Getting an English teaching job abroad, an introduction to some key aspects
Part 1 of getting an English teaching job abroad covers:
- What the best employers look for in their English teaching job candidates
- Is age a problem for getting an English teaching job abroad?
- I want to get an English teaching job abroad, but I don’t speak the language.
- Types of jobs
- What is teaching English like?
What the best employers look for in their English teaching job candidates
On an ever-increasing basis, language schools that hire ESOL/ESL/EFL teachers insist that an applicant has an officially accredited qualification from a course that included actual teaching practice with non-native English language learners.
Why do the best schools prefer this type of candidate? Simple, they want to hire people who have had quality training, can prepare and execute lesson plans, know how to behave in a classroom and have taught non-English speakers in a real classroom environment. They want to feel secure that a new teacher knows what they are doing and won’t screw up.
This preference can exclude people who have taken non-accredited TEFL certificate courses or online, distance learning and short courses that DO NOT include teaching practice. This is not to say that these people are not employable, they will find work, but unless they are lucky, there’s an increased chance that it will be in low-grade, low-quality or low-paying language schools.
There are other qualities that an employer looks for as well, such as life/business experience, having a degree, dynamism, dependability etc… Still, all the good schools will expect a candidate to have an accredited TESOL/TEFL certificate with teaching practice.
Is age a problem for getting an English teaching job abroad?
Teaching English abroad is a sector where ageism is not practised, and sometimes being older can be an advantage.
Some people are concerned about their age when thinking about English teaching. Age is usually not a problem when teaching English. EBC graduates range from 21 and above. Our oldest graduate took the course when he was 68 and then got a job.
Most employers place equal value on the youth and liveliness of recent college graduates as they do on older people’s rich work and life experience.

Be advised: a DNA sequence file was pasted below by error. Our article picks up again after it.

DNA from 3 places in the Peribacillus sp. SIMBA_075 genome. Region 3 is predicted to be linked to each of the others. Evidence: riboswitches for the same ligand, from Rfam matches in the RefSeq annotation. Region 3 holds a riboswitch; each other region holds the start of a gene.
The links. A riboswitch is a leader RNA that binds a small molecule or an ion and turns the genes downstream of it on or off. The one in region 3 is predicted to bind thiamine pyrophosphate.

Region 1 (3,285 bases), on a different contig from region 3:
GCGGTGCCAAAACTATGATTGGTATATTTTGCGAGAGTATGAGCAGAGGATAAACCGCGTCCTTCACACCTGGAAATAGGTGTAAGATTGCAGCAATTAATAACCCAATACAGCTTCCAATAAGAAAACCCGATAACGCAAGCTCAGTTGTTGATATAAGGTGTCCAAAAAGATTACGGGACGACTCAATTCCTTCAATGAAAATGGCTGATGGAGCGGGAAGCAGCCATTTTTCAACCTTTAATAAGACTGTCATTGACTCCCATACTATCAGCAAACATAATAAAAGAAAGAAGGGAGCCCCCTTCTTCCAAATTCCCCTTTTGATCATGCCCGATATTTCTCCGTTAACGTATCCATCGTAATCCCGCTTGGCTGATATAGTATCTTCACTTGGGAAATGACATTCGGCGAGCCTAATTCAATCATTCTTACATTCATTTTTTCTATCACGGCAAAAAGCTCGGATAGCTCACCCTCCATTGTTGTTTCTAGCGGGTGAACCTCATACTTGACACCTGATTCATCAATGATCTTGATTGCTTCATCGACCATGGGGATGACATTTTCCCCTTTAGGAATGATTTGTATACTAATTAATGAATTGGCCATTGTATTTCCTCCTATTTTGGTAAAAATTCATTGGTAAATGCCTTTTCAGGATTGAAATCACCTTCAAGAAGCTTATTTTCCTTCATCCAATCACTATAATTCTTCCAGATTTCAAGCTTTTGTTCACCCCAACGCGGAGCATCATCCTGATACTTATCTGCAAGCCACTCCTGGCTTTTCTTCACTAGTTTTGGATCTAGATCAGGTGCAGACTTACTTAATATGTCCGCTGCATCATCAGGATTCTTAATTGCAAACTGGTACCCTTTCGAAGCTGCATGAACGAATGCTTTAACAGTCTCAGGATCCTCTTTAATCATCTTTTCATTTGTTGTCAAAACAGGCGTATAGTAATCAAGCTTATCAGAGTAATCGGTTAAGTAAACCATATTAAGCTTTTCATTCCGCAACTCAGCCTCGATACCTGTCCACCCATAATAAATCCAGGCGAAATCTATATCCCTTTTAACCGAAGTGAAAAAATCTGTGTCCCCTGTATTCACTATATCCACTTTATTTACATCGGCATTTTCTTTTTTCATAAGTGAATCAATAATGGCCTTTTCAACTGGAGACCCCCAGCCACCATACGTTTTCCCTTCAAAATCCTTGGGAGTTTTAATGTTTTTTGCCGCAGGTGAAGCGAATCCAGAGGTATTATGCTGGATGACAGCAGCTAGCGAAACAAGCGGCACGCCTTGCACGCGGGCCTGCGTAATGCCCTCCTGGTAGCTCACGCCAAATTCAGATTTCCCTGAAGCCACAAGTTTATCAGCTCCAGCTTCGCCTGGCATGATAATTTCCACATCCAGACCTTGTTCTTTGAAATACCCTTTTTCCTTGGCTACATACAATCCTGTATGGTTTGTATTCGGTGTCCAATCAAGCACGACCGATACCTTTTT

“Horses for courses” is the motto for this one. However, if you’re under 21, you may find it quite challenging to convince an employer that you’ll be a good and credible teacher.
I want to get an English teaching job abroad, but I don’t speak the local language.
You DO NOT need to speak the local language to teach English abroad. Most employers will ask you to speak English to encourage your students to learn. Having an “English Only” environment is the best way to learn the language.
Turn the language barrier into an opportunity. It’s one of the benefits we see, and others do as well.
If you’re going to a country where they use a language you don’t know, pick up a phrasebook and learn some basics, but don’t worry too much.
You’ll find that you’ll have to learn the local language to get by. This requirement to learn the local language will show you some of your students’ problems when learning English. You’ll be amazed at how quickly you start learning. We’ve had many students attend our courses that didn’t speak the local language, and we were pleasantly surprised that most of them had learned the basics at the end of our 4-week residential course.
Types of jobs
An English teaching job abroad comes in all shapes and sizes, ranging from private language schools to state schools; however, the door will always be open to someone like you who has an accredited certificate. An accredited certificate, like EBC’s, will enable you to work for almost any language school that you choose in nearly every country in the world.
You’ll be able to teach students of all ages and social standing. This largely depends on your personal choice.
There is a constant requirement for qualified ESOL/ESL/EFL teachers, so finding an English teaching job abroad after taking an accredited course is virtually guaranteed.
What is teaching English like?
This depends a lot on where and who you teach, but you’ll be expected to know your subject, plan and deliver coherent classes and behave professionally.
If you teach for a language school, you may get to teach in their classrooms, you may get sent to a client’s site to teach in an office, or sometimes you’ll teach in your student’s home. If you teach for a state school, you will teach children classes during regular school hours.
Like all jobs, teaching can be stressful at times, but you will be OK as long as you’re prepared. You will get people in the class who are challenging to deal with, but your TESOL TEFL course should teach you some basic skills to deal with these situations.
Getting an English teaching job abroad can be very rewarding and very satisfying, but something never to be forgotten is that you get out of it what you put into it.